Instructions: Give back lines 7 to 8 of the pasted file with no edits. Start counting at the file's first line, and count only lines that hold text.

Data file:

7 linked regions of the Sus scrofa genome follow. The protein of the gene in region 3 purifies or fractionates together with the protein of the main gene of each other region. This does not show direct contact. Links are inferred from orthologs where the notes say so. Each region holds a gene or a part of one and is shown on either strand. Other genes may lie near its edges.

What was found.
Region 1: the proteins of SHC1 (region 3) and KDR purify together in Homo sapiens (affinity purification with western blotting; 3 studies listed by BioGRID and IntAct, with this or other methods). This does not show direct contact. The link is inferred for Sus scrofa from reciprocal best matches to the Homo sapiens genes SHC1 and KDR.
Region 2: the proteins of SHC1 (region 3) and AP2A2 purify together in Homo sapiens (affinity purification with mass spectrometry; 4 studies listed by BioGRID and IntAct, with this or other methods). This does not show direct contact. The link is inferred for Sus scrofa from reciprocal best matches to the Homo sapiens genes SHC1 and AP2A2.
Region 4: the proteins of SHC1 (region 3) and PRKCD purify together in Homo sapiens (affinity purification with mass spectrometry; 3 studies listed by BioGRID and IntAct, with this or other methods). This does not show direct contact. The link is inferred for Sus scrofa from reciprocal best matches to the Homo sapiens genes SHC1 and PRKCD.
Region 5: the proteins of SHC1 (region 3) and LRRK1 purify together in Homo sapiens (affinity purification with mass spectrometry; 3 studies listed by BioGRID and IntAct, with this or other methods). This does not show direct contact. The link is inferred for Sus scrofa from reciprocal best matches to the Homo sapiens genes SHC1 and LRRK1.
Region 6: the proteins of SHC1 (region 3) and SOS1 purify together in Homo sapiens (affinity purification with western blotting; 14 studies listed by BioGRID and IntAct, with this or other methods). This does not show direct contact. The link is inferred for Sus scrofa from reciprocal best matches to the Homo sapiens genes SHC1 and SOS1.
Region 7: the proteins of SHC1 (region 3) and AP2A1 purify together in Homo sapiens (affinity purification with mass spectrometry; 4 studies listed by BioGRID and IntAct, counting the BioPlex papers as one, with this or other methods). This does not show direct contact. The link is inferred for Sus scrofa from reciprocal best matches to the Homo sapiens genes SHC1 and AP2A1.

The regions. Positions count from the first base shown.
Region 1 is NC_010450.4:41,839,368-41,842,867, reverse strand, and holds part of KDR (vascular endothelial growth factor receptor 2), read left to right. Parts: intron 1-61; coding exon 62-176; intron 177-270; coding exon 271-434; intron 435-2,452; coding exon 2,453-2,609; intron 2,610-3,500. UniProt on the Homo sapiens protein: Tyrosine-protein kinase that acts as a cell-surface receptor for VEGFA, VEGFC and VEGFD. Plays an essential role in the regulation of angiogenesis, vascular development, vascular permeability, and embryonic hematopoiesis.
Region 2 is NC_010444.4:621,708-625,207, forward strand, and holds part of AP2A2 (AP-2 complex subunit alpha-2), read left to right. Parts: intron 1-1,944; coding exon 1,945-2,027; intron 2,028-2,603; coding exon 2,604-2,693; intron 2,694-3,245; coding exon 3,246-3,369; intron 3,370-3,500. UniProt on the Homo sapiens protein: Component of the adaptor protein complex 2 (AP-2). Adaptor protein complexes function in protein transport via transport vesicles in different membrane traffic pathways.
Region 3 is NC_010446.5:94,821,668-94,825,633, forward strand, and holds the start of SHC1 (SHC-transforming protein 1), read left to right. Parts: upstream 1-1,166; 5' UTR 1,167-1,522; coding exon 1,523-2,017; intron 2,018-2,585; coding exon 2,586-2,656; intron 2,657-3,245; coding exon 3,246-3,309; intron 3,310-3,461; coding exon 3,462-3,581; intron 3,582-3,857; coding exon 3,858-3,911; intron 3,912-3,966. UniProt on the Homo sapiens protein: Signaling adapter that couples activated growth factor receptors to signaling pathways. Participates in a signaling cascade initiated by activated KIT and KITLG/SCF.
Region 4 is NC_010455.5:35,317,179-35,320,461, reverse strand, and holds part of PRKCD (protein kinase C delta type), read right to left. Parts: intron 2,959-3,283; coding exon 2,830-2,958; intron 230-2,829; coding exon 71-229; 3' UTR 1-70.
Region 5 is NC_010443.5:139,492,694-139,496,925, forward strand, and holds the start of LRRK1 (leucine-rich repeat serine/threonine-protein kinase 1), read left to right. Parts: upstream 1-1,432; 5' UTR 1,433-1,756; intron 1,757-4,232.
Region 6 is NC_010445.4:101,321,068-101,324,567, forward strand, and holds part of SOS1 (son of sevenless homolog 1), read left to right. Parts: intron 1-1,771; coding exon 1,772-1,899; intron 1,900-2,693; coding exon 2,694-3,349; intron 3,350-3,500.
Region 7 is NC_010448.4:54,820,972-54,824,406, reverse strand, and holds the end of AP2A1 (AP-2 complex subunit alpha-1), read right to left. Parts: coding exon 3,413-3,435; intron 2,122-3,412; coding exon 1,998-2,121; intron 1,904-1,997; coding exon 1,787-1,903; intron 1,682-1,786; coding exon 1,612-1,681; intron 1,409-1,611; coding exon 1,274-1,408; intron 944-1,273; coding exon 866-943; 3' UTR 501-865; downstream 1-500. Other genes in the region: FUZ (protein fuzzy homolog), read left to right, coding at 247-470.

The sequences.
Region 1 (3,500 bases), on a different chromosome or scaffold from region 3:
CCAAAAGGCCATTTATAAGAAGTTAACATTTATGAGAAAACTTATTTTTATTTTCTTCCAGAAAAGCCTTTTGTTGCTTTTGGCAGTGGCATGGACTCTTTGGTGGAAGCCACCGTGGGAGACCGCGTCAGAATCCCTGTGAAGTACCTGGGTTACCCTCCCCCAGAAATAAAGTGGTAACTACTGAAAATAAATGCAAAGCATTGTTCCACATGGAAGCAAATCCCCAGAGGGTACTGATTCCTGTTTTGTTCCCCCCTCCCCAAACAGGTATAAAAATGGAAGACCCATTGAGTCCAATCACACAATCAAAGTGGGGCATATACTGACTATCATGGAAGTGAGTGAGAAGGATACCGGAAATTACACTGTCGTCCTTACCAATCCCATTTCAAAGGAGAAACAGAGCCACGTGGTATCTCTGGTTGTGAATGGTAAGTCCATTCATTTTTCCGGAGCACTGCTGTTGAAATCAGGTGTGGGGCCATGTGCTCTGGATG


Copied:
Region 6: the proteins of SHC1 (region 3) and SOS1 purify together in Homo sapiens (affinity purification with western blotting; 14 studies listed by BioGRID and IntAct, with this or other methods). This does not show direct contact. The link is inferred for Sus scrofa from reciprocal best matches to the Homo sapiens genes SHC1 and SOS1.
Region 7: the proteins of SHC1 (region 3) and AP2A1 purify together in Homo sapiens (affinity purification with mass spectrometry; 4 studies listed by BioGRID and IntAct, counting the BioPlex papers as one, with this or other methods). This does not show direct contact. The link is inferred for Sus scrofa from reciprocal best matches to the Homo sapiens genes SHC1 and AP2A1.